Missing Out – Action For Prisoners’ Families

Submitting Institution

University of Bolton

Unit of Assessment

English Language and Literature

Summary Impact Type


Research Subject Area(s)

Studies In Human Society: Criminology, Social Work

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Summary of the impact

In 2008 Mary Cooper was commissioned by Clean Break Theatre, London and Action for Prisoners' Families (APF) to write a short drama which would address issues particular to women in prison and their families. The drama toured women's prisons in 2009. In 2010 Cooper was commissioned to adapt the stage play as a short film, which went on to win the IVCA Gold Award for Best Drama 2010. It is now widely recommended by leading charities and agencies and regularly used as a training tool throughout England and Wales to increase understanding of family relationships within prisoners' families.

Underpinning research

Action For Prisoners' Families is a nationwide membership organisation for those interested in the wellbeing of prisoners and offenders' families. It is well-known in the sector for the quality and innovation of the resources it produces.

In 2005 APF received funding from the Home Office after research showed that prisoners who maintained family ties while in prison were less likely to reoffend. The research also suggested that there was little understanding of the importance of family relationships within the sector, and few resources for training professionals within criminal justice to work with prisoners' families. APF were tasked with creating materials, for both prisoners and professionals, which could be useful in supporting and sustaining family relationships.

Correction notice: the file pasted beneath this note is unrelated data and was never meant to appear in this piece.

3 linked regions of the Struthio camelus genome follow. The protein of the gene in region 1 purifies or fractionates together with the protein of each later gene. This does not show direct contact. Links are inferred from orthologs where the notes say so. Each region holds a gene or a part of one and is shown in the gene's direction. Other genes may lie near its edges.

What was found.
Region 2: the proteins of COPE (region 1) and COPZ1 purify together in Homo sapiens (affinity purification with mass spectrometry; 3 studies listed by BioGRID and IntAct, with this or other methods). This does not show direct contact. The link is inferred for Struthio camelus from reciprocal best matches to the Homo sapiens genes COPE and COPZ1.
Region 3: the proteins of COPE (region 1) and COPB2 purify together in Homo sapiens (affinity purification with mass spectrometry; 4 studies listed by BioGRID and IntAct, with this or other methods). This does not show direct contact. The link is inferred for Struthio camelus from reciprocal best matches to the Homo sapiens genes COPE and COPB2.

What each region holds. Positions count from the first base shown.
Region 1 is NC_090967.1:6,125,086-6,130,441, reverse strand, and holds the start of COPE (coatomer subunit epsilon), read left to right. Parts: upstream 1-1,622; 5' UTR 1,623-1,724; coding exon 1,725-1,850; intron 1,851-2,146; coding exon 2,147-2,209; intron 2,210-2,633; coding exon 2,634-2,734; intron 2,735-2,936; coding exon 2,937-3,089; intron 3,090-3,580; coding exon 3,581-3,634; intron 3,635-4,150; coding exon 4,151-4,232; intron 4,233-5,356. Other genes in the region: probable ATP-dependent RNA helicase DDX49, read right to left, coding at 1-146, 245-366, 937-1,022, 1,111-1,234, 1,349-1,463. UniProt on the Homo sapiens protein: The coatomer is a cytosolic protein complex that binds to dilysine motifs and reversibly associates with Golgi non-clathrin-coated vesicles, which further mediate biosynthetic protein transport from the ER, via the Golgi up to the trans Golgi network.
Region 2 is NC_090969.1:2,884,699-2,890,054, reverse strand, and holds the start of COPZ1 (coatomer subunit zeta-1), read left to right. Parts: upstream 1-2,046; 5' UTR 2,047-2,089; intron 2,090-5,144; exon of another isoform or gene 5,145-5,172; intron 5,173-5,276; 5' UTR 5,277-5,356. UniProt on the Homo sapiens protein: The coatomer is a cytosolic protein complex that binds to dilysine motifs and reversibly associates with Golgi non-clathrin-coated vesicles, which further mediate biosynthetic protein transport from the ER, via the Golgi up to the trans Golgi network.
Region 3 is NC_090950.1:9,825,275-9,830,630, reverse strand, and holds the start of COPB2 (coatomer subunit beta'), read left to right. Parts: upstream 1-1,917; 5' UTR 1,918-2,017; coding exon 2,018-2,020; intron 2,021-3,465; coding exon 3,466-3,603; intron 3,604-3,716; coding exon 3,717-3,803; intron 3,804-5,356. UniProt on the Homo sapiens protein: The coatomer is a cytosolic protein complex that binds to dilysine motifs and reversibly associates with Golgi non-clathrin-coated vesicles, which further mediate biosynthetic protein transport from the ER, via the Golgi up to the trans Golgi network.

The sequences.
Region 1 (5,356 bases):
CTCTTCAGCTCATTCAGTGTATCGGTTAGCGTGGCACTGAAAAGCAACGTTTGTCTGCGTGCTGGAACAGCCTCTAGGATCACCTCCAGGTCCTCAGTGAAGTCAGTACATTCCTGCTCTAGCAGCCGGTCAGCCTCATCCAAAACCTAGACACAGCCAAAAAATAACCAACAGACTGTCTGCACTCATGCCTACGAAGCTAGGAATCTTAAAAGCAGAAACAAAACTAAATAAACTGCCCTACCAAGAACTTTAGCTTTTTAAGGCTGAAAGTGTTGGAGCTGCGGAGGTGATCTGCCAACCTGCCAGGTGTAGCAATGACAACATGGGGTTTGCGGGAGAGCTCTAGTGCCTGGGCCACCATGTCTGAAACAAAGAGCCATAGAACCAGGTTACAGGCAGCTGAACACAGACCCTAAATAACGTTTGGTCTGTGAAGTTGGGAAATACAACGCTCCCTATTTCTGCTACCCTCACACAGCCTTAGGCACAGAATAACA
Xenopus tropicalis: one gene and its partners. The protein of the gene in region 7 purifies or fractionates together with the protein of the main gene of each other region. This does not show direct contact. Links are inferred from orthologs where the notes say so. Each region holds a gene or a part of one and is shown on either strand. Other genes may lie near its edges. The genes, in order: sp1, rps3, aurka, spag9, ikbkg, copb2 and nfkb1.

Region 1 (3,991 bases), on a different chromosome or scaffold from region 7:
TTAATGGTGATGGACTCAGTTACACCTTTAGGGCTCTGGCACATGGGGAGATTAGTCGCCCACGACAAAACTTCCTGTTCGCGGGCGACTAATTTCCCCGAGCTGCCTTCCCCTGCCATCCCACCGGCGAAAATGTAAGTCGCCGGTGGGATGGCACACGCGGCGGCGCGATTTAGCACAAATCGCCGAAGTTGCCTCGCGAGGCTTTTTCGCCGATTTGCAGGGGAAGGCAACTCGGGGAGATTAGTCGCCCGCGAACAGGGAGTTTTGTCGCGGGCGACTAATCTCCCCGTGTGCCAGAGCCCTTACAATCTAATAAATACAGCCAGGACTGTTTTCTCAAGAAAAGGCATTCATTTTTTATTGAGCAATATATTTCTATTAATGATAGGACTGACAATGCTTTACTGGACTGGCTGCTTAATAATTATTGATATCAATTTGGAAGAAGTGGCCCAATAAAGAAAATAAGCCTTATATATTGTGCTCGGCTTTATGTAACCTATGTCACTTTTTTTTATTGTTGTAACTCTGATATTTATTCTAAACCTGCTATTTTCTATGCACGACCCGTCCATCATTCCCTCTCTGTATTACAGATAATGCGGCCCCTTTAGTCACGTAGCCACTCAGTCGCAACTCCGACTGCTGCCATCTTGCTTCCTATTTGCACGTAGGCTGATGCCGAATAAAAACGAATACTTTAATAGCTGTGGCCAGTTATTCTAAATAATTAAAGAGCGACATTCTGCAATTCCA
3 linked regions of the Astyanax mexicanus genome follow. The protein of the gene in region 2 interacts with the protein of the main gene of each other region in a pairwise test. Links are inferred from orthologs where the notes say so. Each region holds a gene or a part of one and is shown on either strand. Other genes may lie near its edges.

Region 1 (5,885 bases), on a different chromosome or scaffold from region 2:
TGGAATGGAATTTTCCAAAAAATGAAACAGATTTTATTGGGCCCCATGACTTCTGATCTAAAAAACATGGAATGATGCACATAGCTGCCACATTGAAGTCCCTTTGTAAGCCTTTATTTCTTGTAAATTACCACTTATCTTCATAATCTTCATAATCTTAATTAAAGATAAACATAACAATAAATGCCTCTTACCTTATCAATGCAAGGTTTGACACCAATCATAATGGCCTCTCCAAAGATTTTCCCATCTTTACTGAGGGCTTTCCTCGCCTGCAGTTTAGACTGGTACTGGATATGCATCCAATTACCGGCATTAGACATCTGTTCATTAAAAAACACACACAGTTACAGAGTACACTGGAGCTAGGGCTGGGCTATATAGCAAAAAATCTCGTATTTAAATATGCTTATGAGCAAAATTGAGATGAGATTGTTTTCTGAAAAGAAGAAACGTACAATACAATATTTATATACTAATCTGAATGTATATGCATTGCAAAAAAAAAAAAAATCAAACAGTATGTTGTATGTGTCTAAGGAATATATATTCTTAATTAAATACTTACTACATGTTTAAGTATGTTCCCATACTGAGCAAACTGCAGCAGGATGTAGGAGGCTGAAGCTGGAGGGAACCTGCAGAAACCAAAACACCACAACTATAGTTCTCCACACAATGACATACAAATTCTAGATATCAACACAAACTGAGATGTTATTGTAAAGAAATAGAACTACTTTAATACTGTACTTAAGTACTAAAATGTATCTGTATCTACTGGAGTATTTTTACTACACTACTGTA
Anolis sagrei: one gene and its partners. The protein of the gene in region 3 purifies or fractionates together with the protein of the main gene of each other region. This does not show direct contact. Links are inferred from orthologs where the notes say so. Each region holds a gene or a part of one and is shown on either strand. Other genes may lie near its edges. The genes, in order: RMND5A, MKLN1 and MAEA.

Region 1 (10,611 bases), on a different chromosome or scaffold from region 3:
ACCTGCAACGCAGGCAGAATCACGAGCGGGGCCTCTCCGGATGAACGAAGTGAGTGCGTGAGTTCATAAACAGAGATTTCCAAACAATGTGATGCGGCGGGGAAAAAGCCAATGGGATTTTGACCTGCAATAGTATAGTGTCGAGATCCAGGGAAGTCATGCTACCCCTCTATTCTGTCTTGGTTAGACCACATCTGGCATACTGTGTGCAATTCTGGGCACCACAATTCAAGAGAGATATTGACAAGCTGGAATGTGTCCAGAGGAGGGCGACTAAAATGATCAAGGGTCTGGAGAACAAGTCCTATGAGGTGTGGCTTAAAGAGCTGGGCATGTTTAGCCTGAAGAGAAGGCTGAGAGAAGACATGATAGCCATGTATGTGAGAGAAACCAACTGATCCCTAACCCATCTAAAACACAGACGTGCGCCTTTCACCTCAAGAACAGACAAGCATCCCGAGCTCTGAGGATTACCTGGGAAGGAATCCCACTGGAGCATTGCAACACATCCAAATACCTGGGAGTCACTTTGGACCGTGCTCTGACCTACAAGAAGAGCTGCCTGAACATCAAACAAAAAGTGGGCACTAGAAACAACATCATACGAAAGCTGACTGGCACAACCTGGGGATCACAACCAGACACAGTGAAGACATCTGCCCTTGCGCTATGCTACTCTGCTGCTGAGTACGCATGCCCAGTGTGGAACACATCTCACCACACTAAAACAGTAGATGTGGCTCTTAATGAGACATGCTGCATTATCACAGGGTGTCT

In 2005, as part of this, Cooper was commissioned to write a short play looking at the moment of release from prison and the difficulties faced by prisoners and their families in readjusting to life together. This play, Homeward Bound, was used at a national conference to launch the National Offender Management Service (NOMS) as well as touring prisons and playing to prisoners' families in 2005, and retouring in 2006. Subsequently, it was made into a DVD and sold from the APF website, quickly selling out its first run, and being reprinted. The play was also submitted as one of Cooper's outputs for RAE 2008.

The success of Homeward Bound led to a second commission, Family Business, looking at the `transmission' of criminal behaviour across generations of the same family. This toured schools, prisons and Young Offenders' Institutions in 2007 and 2008, and again was made into a DVD to be sold from the APF website.

Homeward Bound had been shown at two women's prisons. These visits provoked discussion about the different impact of incarceration on women and men, and their families. For example, while 85% of men's partners looked after their children while they were in prison, only 25% of women's partners did so. Women prisoners `demanded' a play of their own. Missing Out was the result.

References to the research

Action for Prisoners' Families combined with Clean Break Theatre company, London, to produce the first incarnation of the drama. This was performed in women's prisons by women who had a history of involvement with the criminal justice system. http://www.cleanbreak.org.uk/productions/missing-out